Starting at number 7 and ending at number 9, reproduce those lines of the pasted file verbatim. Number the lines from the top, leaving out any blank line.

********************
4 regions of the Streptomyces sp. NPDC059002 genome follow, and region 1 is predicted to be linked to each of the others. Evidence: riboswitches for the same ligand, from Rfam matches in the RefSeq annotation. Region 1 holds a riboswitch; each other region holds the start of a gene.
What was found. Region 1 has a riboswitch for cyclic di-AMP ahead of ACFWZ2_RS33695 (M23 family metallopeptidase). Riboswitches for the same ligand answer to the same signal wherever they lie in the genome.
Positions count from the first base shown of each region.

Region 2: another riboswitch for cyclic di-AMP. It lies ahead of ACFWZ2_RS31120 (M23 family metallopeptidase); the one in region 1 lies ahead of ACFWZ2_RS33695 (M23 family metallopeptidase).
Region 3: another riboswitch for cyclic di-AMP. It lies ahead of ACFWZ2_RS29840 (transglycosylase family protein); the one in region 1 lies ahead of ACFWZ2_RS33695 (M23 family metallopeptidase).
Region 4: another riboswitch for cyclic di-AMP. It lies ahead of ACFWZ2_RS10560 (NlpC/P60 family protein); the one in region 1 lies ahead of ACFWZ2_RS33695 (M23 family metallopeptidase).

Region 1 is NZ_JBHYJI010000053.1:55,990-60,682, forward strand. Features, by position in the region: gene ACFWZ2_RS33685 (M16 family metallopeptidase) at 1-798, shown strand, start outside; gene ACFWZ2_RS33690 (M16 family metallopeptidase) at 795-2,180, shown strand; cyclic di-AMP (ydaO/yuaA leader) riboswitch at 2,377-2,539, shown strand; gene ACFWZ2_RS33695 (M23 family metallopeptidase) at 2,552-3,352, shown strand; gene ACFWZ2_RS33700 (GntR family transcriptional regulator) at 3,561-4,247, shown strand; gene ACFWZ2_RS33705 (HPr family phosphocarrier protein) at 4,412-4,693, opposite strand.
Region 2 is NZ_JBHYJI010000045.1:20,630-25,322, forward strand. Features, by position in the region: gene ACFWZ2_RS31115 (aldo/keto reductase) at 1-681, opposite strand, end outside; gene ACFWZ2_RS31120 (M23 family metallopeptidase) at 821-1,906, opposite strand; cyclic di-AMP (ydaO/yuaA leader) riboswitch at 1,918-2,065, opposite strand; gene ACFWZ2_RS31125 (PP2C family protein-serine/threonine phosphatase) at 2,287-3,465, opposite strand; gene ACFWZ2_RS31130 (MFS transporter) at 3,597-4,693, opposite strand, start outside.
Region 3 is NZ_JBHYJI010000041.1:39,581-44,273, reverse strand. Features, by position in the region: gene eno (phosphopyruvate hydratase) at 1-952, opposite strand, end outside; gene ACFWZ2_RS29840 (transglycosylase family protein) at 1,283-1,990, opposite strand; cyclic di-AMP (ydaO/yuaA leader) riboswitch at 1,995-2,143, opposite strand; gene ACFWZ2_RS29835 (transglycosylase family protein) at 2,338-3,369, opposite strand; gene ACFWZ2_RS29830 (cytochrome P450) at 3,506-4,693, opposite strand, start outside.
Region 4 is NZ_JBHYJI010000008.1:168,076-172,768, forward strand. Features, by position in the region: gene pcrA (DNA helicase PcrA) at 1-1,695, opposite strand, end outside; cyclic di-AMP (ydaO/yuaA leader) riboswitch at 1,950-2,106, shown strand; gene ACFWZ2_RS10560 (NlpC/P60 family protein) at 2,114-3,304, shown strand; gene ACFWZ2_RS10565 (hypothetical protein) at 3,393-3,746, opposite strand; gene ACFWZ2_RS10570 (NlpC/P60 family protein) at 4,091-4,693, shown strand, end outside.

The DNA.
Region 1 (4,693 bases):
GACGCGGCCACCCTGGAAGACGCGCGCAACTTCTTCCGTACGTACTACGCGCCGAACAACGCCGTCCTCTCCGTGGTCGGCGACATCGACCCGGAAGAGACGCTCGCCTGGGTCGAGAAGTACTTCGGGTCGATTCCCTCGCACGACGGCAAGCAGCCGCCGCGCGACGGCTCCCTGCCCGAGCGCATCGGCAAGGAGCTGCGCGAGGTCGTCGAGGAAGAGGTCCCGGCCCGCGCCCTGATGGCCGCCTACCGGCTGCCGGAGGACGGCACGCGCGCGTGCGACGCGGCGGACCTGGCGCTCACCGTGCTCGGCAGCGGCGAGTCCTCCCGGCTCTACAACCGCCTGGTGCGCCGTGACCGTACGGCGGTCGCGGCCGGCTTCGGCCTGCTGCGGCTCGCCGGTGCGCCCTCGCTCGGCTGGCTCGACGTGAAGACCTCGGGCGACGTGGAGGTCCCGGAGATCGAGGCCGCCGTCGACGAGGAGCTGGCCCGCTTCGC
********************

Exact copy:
Region 1 is NZ_JBHYJI010000053.1:55,990-60,682, forward strand. Features, by position in the region: gene ACFWZ2_RS33685 (M16 family metallopeptidase) at 1-798, shown strand, start outside; gene ACFWZ2_RS33690 (M16 family metallopeptidase) at 795-2,180, shown strand; cyclic di-AMP (ydaO/yuaA leader) riboswitch at 2,377-2,539, shown strand; gene ACFWZ2_RS33695 (M23 family metallopeptidase) at 2,552-3,352, shown strand; gene ACFWZ2_RS33700 (GntR family transcriptional regulator) at 3,561-4,247, shown strand; gene ACFWZ2_RS33705 (HPr family phosphocarrier protein) at 4,412-4,693, opposite strand.
Region 2 is NZ_JBHYJI010000045.1:20,630-25,322, forward strand. Features, by position in the region: gene ACFWZ2_RS31115 (aldo/keto reductase) at 1-681, opposite strand, end outside; gene ACFWZ2_RS31120 (M23 family metallopeptidase) at 821-1,906, opposite strand; cyclic di-AMP (ydaO/yuaA leader) riboswitch at 1,918-2,065, opposite strand; gene ACFWZ2_RS31125 (PP2C family protein-serine/threonine phosphatase) at 2,287-3,465, opposite strand; gene ACFWZ2_RS31130 (MFS transporter) at 3,597-4,693, opposite strand, start outside.
Region 3 is NZ_JBHYJI010000041.1:39,581-44,273, reverse strand. Features, by position in the region: gene eno (phosphopyruvate hydratase) at 1-952, opposite strand, end outside; gene ACFWZ2_RS29840 (transglycosylase family protein) at 1,283-1,990, opposite strand; cyclic di-AMP (ydaO/yuaA leader) riboswitch at 1,995-2,143, opposite strand; gene ACFWZ2_RS29835 (transglycosylase family protein) at 2,338-3,369, opposite strand; gene ACFWZ2_RS29830 (cytochrome P450) at 3,506-4,693, opposite strand, start outside.